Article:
email print share on Facebook share on Twitter share on reddit pin on Pinterest

BIOGRAFILM 2019

Mads Brügger • Director of Cold Case Hammarskjöld

“I love mysteries which refuse to be demystified”

by 

- We spoke with the Danish journalist and filmmaker Mads Brügger about his Sundance-award-winning documentary Cold Case Hammarskjöld, now in competition at Bologna’s Biografilm Festival

Mads Brügger • Director of Cold Case Hammarskjöld
(© Roberto Baglivo)

In his latest work, Cold Case Hammarskjöld [+see also:
film review
trailer
interview: Mads Brügger
film profile
]
, an investigative film which earned the Danish journalist and filmmaker the best directing award at Sundance, Mads Brügger looks into the mysterious aeroplane crash of 1961 in which UN Secretary General Dag Hammerskjöld lost his life. The title is currently competing in Bologna’s Biografilm Festival (7-17 June), where we sat down to chat with the director.

(The article continues below - Commercial information)

Cineuropa: How did you become interested in Hammarskjöld’s story and how did the private investigator Göran Björkdahl come onto the scene?
Mads Brügger
: It all started by accident in 2011 when I read an article on Göran who was trying to track down the last remaining local witnesses of the incident. I invited him to meet with us in Denmark, also to make sure that he wasn’t just some mythomaniac who buys into the wildest kind of conspiracy theories. But what I actually found was a very logical and rational person who looks at things with a healthy dose of scepticism, the most Swedish Swede there is. There was this mysterious sheet of metal found by his father, as well as the testimonies given by the local population, so I thought there must be a story behind it all. When I went to the Swedish Film Institute to outline the project, the person I spoke to was quite touched, because he/she found it remarkable that a Danish man could want to make a film about Hammarskjöld, who in Sweden is known as “the lord of peace”. So, they gave me the money to make the film. To begin with, I thought it would be a simple project that wouldn’t take too long to complete, but it became a project of titanic proportions, full of doubts, questions and moments of desperation.

Essentially, there is no real ending to the story. When and why did you decide to wrap the film-shoot and end the film?
After seven years of investigations, we had to draw a line under it - we were running out of funding. It took so many years to demonstrate that an organisation like SAIMR (the South African Institute for Maritime Research) had genuinely existed in the form shown in the film, and this revelation was the real turning point. If we’d wanted to take the next step, it would have required more funding and access to government entities, particularly to check out the supposed mass vaccination programme which the key witness Alexander Jones talks about. I love mysteries which refuse to be demystified; a part of me would love to carry on investigating. In fact, I’m still acquiring data even now: I recently learned that Keith Maxwell (self-styled commodore of SAIMR, ndr) had a daughter who graduated in journalism in Cape Town and who was convinced her father was a doctor.

As a director-journalist-investigator, you enter fully into the story you’re telling. Why is it important to physically participate in a film of this type?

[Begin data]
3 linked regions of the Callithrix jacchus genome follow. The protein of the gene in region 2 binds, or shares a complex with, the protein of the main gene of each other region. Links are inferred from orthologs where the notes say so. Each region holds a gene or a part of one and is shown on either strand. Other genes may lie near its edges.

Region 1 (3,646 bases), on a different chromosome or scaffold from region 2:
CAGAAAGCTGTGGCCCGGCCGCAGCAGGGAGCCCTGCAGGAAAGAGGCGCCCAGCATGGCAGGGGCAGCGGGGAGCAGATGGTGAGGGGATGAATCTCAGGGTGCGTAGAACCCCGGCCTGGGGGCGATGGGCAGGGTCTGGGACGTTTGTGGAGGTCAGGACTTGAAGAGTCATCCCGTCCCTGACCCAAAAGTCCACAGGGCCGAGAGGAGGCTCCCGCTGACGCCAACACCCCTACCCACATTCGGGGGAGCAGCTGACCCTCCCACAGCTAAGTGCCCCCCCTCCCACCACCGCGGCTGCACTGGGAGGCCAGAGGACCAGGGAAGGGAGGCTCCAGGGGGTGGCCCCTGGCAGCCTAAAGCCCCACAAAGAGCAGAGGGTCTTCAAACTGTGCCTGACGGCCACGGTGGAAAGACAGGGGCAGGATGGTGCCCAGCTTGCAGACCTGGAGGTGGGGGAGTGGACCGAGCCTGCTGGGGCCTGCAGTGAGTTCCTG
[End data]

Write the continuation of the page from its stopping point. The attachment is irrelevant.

At the beginning, I didn’t intend to take part in the film, Göran was supposed to be the only protagonist. But he’s extremely introverted, so I realised that I had to be in the film to serve as his counterpoint. Then I realised that if there wasn’t a guide, then a film of this type - where you’re working on mountains of data in all directions - would become too full of voices and narratives. So, I had the idea of using my two secretaries, who acted as audience avatars: when I explained the scenes to them, I told them to ask me questions, if they had any. Their role was important. They helped me to find the right language to explain the incident to those who knew nothing about it. Their questions were absolutely brilliant, and pertinent. They were a great help and a real source of direction in the editing phase.

What have been the consequences of the film’s release to date? In terms of Hammarskjöld’s death, have there been any further developments?
We’ve since facilitated a meeting between UN representatives who’d been following the case and Alexander Jones, who has now left South Africa. The meeting took place in Stockholm a few weeks ago. Jones told them what he knew about SAIMR and Hammarskjöld. This will lead to a new report which will probably be published this summer, and it would seem that the UN are likely to back the theory that Hammarskjöld was killed as part of a conspiracy. The problem is that the main actors in the affair - Great Britain and South Africa - are reluctant to disclose the documents in their possession relating to Hammarskjöld’s death. It still hasn’t been explained how these documents disappeared from the South African archives where they were originally deposited. Before we begin to ask ourselves who it was, those papers need to come out. I worry that a definitive conclusion may never be reached.

What about the disturbing story about the vaccination programme which emerged during the enquiries?
In the film, we have objective documentation proving that SAIMR had plans to carry out a possible holocaust amongst the various black populations - we have two testimonies on this. But we don’t know why or who would finance a project of this type. To find out, investigations would need to be carried out at a higher, governmental level. In the meantime, just talking about this crime prevents it from being kept hidden.

(Translated from Italian)

Did you enjoy reading this article? Please subscribe to our newsletter to receive more stories like this directly in your inbox.

See also